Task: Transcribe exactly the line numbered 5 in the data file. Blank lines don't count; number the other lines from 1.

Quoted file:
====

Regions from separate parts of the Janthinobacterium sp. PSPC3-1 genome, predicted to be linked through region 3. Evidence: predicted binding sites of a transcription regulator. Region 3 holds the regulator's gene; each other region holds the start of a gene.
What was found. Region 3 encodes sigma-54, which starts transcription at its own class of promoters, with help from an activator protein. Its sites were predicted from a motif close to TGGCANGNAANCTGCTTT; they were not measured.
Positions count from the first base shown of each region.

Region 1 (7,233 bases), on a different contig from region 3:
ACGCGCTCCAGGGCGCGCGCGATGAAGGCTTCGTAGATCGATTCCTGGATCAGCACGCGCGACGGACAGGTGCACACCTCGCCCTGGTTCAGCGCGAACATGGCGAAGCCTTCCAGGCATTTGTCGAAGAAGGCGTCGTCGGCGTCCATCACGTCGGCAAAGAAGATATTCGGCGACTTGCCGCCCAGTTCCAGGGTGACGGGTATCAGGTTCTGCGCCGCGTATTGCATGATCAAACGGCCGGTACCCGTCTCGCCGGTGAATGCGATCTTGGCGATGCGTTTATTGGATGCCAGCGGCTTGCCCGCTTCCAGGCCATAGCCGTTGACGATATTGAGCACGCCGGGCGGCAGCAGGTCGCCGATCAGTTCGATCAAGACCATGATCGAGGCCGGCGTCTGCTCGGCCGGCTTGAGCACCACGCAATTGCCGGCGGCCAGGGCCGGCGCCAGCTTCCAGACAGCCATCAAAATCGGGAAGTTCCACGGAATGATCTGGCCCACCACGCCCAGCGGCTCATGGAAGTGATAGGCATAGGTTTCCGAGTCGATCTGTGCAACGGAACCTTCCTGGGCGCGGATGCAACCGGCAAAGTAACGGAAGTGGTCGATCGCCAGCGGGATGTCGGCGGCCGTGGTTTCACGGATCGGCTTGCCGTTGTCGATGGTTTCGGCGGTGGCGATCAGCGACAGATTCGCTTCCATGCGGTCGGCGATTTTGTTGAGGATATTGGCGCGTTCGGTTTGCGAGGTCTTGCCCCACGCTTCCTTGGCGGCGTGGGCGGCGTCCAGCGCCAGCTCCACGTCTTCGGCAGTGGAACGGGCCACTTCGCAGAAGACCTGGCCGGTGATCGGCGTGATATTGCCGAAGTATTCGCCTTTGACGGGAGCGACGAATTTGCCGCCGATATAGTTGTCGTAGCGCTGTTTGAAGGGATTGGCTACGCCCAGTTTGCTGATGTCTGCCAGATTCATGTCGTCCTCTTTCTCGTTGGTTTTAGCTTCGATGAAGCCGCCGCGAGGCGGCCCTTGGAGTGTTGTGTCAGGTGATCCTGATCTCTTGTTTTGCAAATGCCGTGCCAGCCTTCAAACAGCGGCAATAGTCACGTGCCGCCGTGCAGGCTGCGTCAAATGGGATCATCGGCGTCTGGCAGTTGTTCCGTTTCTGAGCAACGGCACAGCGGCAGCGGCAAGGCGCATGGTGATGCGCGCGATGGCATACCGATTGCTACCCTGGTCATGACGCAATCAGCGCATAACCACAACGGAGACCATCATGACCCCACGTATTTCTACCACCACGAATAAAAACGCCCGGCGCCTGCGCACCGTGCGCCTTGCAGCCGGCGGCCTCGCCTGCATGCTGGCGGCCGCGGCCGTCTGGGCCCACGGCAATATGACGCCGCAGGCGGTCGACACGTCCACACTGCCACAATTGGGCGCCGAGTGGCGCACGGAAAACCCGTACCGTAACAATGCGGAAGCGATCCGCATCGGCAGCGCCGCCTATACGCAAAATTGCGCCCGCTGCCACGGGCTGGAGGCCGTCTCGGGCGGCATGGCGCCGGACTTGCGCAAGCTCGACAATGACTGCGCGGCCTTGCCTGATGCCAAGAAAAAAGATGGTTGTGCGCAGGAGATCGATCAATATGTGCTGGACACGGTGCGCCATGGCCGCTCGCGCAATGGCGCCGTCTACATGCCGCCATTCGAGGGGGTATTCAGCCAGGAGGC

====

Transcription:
ACGCGCTCCAGGGCGCGCGCGATGAAGGCTTCGTAGATCGATTCCTGGATCAGCACGCGCGACGGACAGGTGCACACCTCGCCCTGGTTCAGCGCGAACATGGCGAAGCCTTCCAGGCATTTGTCGAAGAAGGCGTCGTCGGCGTCCATCACGTCGGCAAAGAAGATATTCGGCGACTTGCCGCCCAGTTCCAGGGTGACGGGTATCAGGTTCTGCGCCGCGTATTGCATGATCAAACGGCCGGTACCCGTCTCGCCGGTGAATGCGATCTTGGCGATGCGTTTATTGGATGCCAGCGGCTTGCCCGCTTCCAGGCCATAGCCGTTGACGATATTGAGCACGCCGGGCGGCAGCAGGTCGCCGATCAGTTCGATCAAGACCATGATCGAGGCCGGCGTCTGCTCGGCCGGCTTGAGCACCACGCAATTGCCGGCGGCCAGGGCCGGCGCCAGCTTCCAGACAGCCATCAAAATCGGGAAGTTCCACGGAATGATCTGGCCCACCACGCCCAGCGGCTCATGGAAGTGATAGGCATAGGTTTCCGAGTCGATCTGTGCAACGGAACCTTCCTGGGCGCGGATGCAACCGGCAAAGTAACGGAAGTGGTCGATCGCCAGCGGGATGTCGGCGGCCGTGGTTTCACGGATCGGCTTGCCGTTGTCGATGGTTTCGGCGGTGGCGATCAGCGACAGATTCGCTTCCATGCGGTCGGCGATTTTGTTGAGGATATTGGCGCGTTCGGTTTGCGAGGTCTTGCCCCACGCTTCCTTGGCGGCGTGGGCGGCGTCCAGCGCCAGCTCCACGTCTTCGGCAGTGGAACGGGCCACTTCGCAGAAGACCTGGCCGGTGATCGGCGTGATATTGCCGAAGTATTCGCCTTTGACGGGAGCGACGAATTTGCCGCCGATATAGTTGTCGTAGCGCTGTTTGAAGGGATTGGCTACGCCCAGTTTGCTGATGTCTGCCAGATTCATGTCGTCCTCTTTCTCGTTGGTTTTAGCTTCGATGAAGCCGCCGCGAGGCGGCCCTTGGAGTGTTGTGTCAGGTGATCCTGATCTCTTGTTTTGCAAATGCCGTGCCAGCCTTCAAACAGCGGCAATAGTCACGTGCCGCCGTGCAGGCTGCGTCAAATGGGATCATCGGCGTCTGGCAGTTGTTCCGTTTCTGAGCAACGGCACAGCGGCAGCGGCAAGGCGCATGGTGATGCGCGCGATGGCATACCGATTGCTACCCTGGTCATGACGCAATCAGCGCATAACCACAACGGAGACCATCATGACCCCACGTATTTCTACCACCACGAATAAAAACGCCCGGCGCCTGCGCACCGTGCGCCTTGCAGCCGGCGGCCTCGCCTGCATGCTGGCGGCCGCGGCCGTCTGGGCCCACGGCAATATGACGCCGCAGGCGGTCGACACGTCCACACTGCCACAATTGGGCGCCGAGTGGCGCACGGAAAACCCGTACCGTAACAATGCGGAAGCGATCCGCATCGGCAGCGCCGCCTATACGCAAAATTGCGCCCGCTGCCACGGGCTGGAGGCCGTCTCGGGCGGCATGGCGCCGGACTTGCGCAAGCTCGACAATGACTGCGCGGCCTTGCCTGATGCCAAGAAAAAAGATGGTTGTGCGCAGGAGATCGATCAATATGTGCTGGACACGGTGCGCCATGGCCGCTCGCGCAATGGCGCCGTCTACATGCCGCCATTCGAGGGGGTATTCAGCCAGGAGGC